Activist to speak on the use of Native American Mascots
Office of Strategic Communication
The use of Native American mascots in the 21st century will be the focus of a talk by Native American activist, artist, educator and lecturer Charlene Teters, as part of Cal State San Bernardino’s Conversations on Diversity series, presented by the University Diversity Committee, on Tuesday, Nov. 12.
Teter’s talk is co-sponsored by the university’s Native American Speaker Series in celebration of Native American Heritage Month and will be from noon to 1:30 p.m. at the university’s Santos Manuel Student Union.
CSUSB President Tomás D. Morales said the campus was privileged to have Teters return to speak to the university family again. Last April, Teters inaugurated the CSUSB Native American Speaker Series.
“At a time when there is so much conflict in our society involving race, culture and identity, Ms. Teters’ message is both relevant and inspiring,” Morales said. “For more than 30 years, she has actively fought the use of Native American mascots and other imagery in sports.”
Teters established the Racial Justice Office at the National Congress of American Indians and is a founding board member of the National Coalition on Racism in Sports and the Media (NCRSM). The television documentary “In Whose Honor?” focuses on her efforts involving the University of Illinois, its mascot and accompanying issues of racism, stereotypes, minority representation and the effect of mass-media imagery.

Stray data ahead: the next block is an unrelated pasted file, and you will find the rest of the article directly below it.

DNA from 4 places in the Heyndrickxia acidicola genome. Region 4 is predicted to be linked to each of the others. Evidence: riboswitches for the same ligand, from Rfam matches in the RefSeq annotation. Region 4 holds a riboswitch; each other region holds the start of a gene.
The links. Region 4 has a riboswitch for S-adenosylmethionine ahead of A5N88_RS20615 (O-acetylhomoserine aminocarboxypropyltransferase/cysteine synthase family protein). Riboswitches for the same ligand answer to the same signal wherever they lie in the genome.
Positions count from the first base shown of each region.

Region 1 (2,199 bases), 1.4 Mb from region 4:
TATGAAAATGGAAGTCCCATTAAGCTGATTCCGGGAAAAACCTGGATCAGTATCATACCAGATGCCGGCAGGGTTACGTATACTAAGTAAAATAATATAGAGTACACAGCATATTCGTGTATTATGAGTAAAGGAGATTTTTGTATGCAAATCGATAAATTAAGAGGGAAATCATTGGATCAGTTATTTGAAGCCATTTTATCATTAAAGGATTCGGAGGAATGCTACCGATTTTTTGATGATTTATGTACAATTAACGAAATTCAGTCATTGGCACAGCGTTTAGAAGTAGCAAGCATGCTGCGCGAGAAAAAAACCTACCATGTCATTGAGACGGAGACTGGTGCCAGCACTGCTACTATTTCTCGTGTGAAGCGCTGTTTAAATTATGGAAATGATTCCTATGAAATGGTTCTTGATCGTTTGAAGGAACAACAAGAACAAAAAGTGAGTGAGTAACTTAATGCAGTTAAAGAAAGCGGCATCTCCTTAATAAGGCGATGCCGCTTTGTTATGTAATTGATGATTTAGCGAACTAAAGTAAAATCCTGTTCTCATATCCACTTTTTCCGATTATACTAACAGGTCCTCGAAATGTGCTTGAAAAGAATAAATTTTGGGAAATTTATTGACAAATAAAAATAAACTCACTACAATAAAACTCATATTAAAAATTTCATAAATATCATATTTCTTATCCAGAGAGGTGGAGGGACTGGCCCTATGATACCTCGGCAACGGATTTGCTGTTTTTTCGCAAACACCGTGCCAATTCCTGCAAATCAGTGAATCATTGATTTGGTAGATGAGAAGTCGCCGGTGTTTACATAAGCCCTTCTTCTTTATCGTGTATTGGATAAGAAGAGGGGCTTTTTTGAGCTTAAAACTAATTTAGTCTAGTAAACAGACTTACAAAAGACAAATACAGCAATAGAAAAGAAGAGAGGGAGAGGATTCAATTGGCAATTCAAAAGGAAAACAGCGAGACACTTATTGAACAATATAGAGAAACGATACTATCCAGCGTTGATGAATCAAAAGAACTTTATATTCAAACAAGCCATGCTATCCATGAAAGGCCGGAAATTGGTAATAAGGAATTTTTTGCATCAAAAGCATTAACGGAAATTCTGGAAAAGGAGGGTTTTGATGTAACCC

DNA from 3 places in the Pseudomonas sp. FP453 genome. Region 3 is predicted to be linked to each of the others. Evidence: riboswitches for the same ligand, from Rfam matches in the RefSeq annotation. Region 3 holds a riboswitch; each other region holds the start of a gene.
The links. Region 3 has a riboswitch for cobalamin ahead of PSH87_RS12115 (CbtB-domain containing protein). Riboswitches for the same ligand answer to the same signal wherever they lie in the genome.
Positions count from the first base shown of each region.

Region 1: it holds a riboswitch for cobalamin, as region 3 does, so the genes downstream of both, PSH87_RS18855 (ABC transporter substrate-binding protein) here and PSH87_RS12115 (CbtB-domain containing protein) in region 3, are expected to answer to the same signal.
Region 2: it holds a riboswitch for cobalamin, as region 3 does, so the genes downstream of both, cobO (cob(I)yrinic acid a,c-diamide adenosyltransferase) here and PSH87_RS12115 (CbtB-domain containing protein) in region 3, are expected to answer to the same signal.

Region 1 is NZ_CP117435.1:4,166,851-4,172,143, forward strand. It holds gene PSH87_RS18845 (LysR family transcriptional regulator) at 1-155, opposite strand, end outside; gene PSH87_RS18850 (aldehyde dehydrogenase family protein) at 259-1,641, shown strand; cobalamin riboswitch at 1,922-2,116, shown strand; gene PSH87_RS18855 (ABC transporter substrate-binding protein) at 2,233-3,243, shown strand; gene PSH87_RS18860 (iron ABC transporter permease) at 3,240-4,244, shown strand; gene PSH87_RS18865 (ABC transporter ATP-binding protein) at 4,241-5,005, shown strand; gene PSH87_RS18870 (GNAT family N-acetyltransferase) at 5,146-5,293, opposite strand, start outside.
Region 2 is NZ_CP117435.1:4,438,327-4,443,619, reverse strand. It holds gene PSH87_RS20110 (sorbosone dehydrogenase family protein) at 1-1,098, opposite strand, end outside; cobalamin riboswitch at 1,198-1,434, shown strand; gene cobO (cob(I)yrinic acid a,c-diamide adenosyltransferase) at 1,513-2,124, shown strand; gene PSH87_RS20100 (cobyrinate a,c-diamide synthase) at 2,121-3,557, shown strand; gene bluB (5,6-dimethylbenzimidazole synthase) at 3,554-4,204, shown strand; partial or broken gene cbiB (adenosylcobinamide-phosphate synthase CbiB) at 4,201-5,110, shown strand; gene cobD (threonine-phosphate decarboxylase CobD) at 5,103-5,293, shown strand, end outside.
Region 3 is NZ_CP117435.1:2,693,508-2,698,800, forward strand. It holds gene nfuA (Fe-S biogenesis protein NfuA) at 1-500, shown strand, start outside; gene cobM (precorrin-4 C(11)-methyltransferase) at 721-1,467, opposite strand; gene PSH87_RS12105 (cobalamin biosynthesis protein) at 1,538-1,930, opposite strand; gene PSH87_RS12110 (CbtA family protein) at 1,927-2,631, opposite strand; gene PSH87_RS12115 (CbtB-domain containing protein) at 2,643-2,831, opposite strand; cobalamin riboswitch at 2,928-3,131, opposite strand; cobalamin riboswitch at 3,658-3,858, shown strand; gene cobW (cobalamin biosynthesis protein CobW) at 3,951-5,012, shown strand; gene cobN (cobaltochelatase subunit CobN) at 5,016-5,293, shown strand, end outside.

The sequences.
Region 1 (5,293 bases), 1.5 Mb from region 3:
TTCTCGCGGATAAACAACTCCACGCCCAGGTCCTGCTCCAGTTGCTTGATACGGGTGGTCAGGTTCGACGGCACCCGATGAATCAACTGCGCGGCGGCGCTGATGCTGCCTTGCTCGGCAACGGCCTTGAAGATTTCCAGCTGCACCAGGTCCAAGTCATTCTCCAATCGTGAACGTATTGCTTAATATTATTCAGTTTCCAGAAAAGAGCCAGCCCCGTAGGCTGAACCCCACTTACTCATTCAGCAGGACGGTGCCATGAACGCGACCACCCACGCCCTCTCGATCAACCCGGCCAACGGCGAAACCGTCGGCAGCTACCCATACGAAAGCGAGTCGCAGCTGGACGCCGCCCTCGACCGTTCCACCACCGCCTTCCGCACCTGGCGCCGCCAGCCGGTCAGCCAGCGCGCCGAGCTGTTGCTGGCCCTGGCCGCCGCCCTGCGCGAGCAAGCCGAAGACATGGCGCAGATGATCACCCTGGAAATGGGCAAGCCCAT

“Today, I am an active artist and exhibit internationally,” Teters said in her website. “By creating multimedia installations that examine the social presumptions and portrayals of Indian people in pop culture and media, my artwork expresses my personal and political views about America’s dehumanization of Indian Peoples.”
Teters has held solo exhibitions of her work since 1992. She was the first artist-in-residence at the American Museum of Natural History in New York City. Her awards include the Allen House Memorial Award / New Mexico Governors Award, Person of the Week in 1997 for ABC World News Tonight with Peter Jennings and the Chalmers Memorial Award from the American Civil Liberties Union. The award-winning documentary by Jay Rosenstein, “In Whose Honor?” provides a history of her work.
She is academic dean at the Institute of American Indian Arts (IAIA), has also held positions at the Ohio State University and as the Hugh O. LaBounty Endowed Chair at the California State Polytechnic University in Pomona.
A member of the Spokane Tribe, she has an Associate of Fine Arts from IAIA, a Bachelor of Fine Arts from the College of Santa Fe, a Master of Fine Arts from the University of Illinois and an Honorary Doctorate of Fine Arts from Mitchell College, New London, Connecticut. Additional information about Teters can be found on her website at charleneteters.com.
“Often, people think about Native Americans as we were envisioned at the turn of the century. If we’re not walking around in buckskin and fringe, mimicking the stereotype in dress and art form, we’re not seen as real,” Teters said. “Native Americans are here, and we are contemporary people, yet we are very much informed and connected to our history.”
For accommodations and more information, please contact Twillea Evans-Carthen at (909) 537-3103.